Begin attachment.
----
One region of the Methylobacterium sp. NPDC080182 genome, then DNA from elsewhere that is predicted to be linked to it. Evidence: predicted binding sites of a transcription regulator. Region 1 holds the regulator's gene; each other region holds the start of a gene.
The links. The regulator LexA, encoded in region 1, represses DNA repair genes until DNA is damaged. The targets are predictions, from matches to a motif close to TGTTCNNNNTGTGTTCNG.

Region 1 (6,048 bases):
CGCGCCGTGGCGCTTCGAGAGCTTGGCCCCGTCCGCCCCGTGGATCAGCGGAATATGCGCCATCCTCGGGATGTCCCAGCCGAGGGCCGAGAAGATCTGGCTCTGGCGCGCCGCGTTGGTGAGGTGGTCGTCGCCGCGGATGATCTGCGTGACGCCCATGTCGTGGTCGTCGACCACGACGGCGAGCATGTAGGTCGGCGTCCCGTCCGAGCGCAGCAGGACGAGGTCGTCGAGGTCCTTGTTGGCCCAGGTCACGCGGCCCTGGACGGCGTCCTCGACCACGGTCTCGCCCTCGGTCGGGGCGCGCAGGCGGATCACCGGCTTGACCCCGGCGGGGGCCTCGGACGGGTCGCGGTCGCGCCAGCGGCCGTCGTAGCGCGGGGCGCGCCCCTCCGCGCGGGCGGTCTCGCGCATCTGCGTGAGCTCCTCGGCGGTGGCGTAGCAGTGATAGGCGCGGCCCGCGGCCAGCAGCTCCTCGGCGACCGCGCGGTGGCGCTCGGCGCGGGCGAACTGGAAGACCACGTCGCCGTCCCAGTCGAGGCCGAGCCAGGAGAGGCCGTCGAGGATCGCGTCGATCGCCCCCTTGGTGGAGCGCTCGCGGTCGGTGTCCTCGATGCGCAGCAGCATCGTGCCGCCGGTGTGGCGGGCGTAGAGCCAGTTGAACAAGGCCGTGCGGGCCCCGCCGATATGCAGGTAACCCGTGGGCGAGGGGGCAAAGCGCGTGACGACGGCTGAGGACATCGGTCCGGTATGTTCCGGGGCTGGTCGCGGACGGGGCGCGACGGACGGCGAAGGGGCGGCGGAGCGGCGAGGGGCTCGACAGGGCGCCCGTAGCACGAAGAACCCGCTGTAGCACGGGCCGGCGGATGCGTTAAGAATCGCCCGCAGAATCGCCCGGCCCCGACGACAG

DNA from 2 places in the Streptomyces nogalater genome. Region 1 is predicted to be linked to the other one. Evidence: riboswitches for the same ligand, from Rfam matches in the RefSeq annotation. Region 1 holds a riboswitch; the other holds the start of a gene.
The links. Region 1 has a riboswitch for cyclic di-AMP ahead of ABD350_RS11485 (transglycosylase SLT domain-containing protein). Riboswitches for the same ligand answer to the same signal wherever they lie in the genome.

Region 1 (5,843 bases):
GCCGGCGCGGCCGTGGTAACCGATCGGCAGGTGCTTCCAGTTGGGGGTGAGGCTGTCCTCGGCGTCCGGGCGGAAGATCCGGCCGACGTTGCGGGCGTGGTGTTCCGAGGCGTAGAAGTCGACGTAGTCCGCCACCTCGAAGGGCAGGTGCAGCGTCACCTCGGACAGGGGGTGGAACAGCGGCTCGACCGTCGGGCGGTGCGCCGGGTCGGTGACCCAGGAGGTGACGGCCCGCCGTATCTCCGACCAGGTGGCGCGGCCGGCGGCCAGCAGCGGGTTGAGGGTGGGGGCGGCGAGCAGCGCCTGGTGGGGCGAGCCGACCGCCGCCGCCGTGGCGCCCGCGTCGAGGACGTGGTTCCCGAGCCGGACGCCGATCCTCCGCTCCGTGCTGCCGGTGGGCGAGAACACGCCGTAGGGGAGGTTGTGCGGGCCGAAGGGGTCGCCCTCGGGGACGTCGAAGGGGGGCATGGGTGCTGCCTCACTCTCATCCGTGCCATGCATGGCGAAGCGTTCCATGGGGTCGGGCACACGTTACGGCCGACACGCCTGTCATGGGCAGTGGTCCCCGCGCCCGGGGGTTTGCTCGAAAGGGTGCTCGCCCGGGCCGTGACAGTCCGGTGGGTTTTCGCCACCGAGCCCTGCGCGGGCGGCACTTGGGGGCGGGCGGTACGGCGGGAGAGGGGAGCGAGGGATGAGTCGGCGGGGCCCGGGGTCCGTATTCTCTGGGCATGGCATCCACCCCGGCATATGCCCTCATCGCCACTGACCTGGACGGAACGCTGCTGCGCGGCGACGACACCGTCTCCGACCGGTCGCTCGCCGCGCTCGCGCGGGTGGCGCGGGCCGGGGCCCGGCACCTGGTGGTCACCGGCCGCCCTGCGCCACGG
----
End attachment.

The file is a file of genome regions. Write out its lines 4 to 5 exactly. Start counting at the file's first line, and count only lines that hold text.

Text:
CGCGCCGTGGCGCTTCGAGAGCTTGGCCCCGTCCGCCCCGTGGATCAGCGGAATATGCGCCATCCTCGGGATGTCCCAGCCGAGGGCCGAGAAGATCTGGCTCTGGCGCGCCGCGTTGGTGAGGTGGTCGTCGCCGCGGATGATCTGCGTGACGCCCATGTCGTGGTCGTCGACCACGACGGCGAGCATGTAGGTCGGCGTCCCGTCCGAGCGCAGCAGGACGAGGTCGTCGAGGTCCTTGTTGGCCCAGGTCACGCGGCCCTGGACGGCGTCCTCGACCACGGTCTCGCCCTCGGTCGGGGCGCGCAGGCGGATCACCGGCTTGACCCCGGCGGGGGCCTCGGACGGGTCGCGGTCGCGCCAGCGGCCGTCGTAGCGCGGGGCGCGCCCCTCCGCGCGGGCGGTCTCGCGCATCTGCGTGAGCTCCTCGGCGGTGGCGTAGCAGTGATAGGCGCGGCCCGCGGCCAGCAGCTCCTCGGCGACCGCGCGGTGGCGCTCGGCGCGGGCGAACTGGAAGACCACGTCGCCGTCCCAGTCGAGGCCGAGCCAGGAGAGGCCGTCGAGGATCGCGTCGATCGCCCCCTTGGTGGAGCGCTCGCGGTCGGTGTCCTCGATGCGCAGCAGCATCGTGCCGCCGGTGTGGCGGGCGTAGAGCCAGTTGAACAAGGCCGTGCGGGCCCCGCCGATATGCAGGTAACCCGTGGGCGAGGGGGCAAAGCGCGTGACGACGGCTGAGGACATCGGTCCGGTATGTTCCGGGGCTGGTCGCGGACGGGGCGCGACGGACGGCGAAGGGGCGGCGGAGCGGCGAGGGGCTCGACAGGGCGCCCGTAGCACGAAGAACCCGCTGTAGCACGGGCCGGCGGATGCGTTAAGAATCGCCCGCAGAATCGCCCGGCCCCGACGACAG

DNA from 2 places in the Streptomyces nogalater genome. Region 1 is predicted to be linked to the other one. Evidence: riboswitches for the same ligand, from Rfam matches in the RefSeq annotation. Region 1 holds a riboswitch; the other holds the start of a gene.